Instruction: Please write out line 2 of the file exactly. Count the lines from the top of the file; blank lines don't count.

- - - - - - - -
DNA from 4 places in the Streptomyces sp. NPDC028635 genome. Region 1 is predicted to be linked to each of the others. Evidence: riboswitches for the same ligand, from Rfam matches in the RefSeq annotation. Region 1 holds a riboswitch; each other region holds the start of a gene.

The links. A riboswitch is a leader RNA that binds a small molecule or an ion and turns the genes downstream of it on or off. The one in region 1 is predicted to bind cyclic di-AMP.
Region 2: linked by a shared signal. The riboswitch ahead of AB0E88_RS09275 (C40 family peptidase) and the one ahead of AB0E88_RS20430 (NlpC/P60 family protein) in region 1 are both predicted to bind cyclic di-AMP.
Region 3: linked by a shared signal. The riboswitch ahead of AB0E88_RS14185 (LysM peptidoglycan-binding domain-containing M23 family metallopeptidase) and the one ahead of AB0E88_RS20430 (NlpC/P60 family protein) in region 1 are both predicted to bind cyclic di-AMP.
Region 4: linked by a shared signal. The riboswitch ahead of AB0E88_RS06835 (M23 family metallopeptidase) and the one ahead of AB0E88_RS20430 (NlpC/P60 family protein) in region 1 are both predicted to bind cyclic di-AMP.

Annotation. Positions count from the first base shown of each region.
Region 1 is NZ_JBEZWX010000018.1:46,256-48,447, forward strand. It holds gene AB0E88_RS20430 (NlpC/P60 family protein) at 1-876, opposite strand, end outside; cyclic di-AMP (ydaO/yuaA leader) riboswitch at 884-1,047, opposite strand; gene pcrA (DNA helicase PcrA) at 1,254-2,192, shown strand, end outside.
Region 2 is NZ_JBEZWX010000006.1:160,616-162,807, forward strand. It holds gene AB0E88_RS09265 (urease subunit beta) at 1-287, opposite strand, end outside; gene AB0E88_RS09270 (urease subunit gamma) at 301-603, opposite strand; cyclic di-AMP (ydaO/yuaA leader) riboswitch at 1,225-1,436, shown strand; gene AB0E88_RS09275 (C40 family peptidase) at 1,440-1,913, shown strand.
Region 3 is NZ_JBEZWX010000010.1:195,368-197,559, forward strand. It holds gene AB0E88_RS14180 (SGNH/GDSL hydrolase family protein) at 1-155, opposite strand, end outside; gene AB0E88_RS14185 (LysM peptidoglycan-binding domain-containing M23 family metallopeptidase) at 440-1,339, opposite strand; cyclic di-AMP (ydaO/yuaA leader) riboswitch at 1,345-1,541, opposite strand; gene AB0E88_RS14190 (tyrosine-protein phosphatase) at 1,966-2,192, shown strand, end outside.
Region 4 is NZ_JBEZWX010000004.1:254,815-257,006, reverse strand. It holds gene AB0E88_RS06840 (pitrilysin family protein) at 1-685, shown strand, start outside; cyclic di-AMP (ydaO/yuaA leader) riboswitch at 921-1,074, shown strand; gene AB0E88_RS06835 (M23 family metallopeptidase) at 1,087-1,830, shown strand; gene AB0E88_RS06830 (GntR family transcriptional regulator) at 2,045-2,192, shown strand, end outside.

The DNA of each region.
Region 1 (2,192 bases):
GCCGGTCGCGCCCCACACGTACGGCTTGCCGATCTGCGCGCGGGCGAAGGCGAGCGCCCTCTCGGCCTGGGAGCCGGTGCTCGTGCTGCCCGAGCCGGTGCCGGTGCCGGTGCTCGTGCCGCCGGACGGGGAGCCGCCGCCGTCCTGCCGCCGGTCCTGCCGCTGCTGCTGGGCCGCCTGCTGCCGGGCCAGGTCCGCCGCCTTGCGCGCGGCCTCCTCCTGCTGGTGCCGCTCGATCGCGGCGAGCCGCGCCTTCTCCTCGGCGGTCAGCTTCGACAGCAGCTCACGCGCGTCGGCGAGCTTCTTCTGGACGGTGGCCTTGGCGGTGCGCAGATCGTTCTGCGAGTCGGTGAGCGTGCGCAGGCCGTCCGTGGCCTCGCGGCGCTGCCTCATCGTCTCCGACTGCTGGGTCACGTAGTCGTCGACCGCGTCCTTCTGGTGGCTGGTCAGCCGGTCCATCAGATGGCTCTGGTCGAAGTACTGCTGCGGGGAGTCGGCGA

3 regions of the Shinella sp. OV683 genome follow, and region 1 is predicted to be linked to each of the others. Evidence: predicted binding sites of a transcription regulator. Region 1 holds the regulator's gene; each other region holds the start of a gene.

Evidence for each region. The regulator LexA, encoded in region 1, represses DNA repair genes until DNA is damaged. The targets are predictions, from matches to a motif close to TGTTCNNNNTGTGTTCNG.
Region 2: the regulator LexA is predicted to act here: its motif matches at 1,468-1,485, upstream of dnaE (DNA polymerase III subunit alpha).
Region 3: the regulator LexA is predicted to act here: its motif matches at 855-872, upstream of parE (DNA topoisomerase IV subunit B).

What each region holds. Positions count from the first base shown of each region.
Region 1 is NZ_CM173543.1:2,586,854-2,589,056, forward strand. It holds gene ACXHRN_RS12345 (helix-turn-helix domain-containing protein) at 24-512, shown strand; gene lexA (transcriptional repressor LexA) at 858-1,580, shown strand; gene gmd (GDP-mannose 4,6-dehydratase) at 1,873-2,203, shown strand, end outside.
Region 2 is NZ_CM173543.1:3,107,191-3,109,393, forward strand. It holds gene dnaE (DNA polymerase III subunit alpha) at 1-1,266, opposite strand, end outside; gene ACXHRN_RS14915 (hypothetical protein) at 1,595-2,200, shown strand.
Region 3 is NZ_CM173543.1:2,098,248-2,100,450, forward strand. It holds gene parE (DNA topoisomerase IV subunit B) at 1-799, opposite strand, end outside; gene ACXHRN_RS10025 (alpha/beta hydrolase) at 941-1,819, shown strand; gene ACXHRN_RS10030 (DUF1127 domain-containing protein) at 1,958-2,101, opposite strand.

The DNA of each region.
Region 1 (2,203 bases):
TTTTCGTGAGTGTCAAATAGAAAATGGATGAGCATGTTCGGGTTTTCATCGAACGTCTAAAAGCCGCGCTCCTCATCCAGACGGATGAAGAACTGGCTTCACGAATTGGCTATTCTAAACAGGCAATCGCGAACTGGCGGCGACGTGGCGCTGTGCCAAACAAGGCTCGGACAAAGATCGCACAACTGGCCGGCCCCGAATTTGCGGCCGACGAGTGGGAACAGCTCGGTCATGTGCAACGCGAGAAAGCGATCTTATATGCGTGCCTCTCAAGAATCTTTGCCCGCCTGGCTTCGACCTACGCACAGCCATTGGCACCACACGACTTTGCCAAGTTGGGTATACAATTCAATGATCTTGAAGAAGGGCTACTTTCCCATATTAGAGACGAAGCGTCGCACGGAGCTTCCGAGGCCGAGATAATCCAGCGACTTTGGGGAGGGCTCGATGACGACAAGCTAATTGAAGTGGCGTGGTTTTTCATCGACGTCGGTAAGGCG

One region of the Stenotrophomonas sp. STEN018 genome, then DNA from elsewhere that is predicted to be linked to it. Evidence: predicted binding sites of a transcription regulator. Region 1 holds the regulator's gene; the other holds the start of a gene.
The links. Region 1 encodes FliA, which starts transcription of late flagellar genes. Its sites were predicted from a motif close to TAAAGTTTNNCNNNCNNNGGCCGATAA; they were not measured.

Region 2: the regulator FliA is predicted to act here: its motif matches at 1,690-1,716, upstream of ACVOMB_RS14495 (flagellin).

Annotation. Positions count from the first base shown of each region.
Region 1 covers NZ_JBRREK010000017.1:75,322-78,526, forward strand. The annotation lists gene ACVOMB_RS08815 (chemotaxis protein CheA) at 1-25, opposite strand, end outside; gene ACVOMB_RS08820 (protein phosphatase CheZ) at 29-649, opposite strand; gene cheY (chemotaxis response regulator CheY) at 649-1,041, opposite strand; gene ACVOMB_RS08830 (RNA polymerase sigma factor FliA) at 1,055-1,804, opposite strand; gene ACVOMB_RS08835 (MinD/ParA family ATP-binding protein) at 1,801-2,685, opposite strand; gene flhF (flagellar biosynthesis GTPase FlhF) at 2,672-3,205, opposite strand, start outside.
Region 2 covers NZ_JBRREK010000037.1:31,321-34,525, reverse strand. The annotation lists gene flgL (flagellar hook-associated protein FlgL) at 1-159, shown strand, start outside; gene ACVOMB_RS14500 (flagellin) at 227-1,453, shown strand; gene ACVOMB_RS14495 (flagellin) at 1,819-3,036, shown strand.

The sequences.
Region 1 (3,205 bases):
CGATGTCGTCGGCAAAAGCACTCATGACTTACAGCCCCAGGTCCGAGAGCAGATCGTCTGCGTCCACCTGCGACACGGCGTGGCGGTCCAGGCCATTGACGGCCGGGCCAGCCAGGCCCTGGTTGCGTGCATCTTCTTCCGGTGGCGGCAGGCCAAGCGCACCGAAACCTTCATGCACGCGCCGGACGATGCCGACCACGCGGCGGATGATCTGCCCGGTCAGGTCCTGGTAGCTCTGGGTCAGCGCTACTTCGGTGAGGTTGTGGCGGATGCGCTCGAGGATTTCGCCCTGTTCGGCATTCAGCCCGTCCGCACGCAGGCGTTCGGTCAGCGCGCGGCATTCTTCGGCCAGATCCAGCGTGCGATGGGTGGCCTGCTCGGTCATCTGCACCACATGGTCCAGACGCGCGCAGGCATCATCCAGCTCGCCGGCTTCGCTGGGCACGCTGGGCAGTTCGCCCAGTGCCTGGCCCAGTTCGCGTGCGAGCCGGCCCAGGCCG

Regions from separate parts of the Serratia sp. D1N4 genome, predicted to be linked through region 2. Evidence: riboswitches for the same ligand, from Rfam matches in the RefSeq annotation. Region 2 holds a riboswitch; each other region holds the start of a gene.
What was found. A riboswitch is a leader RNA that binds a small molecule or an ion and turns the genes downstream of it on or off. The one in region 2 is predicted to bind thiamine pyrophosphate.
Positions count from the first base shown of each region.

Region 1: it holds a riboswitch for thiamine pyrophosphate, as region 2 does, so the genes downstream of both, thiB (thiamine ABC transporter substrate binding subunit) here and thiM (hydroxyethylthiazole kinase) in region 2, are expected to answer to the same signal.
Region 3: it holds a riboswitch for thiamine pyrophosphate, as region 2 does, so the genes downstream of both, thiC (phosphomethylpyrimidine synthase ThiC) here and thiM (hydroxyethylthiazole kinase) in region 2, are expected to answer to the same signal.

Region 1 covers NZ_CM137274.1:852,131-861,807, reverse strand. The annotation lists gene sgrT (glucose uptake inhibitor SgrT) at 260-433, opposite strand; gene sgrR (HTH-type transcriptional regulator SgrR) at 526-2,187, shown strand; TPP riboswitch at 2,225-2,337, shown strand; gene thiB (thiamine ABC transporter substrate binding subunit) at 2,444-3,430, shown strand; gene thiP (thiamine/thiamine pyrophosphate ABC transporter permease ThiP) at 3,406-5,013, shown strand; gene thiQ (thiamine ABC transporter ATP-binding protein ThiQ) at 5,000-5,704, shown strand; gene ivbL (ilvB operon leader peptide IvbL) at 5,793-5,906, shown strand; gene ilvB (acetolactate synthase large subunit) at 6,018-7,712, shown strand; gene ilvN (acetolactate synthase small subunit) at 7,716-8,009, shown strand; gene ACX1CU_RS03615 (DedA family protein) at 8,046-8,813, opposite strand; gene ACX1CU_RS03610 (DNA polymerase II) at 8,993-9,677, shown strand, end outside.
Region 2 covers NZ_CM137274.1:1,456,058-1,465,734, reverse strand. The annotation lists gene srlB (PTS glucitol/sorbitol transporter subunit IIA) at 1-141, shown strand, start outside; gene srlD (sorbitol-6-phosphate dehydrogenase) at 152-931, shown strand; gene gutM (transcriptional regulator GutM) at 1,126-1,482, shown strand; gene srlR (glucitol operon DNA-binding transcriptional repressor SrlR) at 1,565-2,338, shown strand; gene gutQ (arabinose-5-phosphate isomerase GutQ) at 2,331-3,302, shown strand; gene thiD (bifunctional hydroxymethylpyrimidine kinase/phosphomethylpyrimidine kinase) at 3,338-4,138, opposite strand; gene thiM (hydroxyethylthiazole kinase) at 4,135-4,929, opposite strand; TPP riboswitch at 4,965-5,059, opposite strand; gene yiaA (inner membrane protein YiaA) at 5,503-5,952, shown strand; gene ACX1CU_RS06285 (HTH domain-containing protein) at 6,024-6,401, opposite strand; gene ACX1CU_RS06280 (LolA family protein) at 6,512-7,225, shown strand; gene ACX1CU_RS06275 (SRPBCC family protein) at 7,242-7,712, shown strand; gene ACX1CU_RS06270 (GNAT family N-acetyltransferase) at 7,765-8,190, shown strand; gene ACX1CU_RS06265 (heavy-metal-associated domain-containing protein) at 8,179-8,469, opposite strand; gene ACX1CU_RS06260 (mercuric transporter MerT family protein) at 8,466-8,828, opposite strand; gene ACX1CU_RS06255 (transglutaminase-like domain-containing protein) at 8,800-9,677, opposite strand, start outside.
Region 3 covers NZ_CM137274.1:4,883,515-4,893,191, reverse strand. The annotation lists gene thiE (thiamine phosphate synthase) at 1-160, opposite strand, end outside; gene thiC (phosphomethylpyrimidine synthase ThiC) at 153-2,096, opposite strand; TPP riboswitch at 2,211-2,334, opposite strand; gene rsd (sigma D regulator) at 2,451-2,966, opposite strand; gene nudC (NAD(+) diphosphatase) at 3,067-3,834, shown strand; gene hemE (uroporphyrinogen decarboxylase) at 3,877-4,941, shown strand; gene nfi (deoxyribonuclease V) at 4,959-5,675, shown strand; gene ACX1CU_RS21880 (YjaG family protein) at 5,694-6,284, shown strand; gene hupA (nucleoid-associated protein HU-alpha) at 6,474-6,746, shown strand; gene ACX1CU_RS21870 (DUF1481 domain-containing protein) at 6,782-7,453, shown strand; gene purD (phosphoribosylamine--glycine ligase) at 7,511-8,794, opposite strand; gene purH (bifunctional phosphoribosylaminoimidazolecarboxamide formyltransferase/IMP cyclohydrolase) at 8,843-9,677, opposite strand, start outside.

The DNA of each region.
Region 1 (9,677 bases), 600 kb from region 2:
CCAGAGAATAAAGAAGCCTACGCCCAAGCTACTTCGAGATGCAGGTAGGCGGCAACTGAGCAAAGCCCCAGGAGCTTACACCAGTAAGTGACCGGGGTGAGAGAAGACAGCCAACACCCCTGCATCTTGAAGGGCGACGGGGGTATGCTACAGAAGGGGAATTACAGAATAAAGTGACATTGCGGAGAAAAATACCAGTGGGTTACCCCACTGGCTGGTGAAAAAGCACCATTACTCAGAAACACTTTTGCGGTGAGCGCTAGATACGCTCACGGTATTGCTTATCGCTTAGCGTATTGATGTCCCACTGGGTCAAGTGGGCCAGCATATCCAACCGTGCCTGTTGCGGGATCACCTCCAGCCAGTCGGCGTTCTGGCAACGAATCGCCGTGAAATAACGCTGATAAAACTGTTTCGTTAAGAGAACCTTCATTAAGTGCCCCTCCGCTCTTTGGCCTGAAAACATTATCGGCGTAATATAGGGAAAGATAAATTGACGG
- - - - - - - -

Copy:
The links. A riboswitch is a leader RNA that binds a small molecule or an ion and turns the genes downstream of it on or off. The one in region 1 is predicted to bind cyclic di-AMP.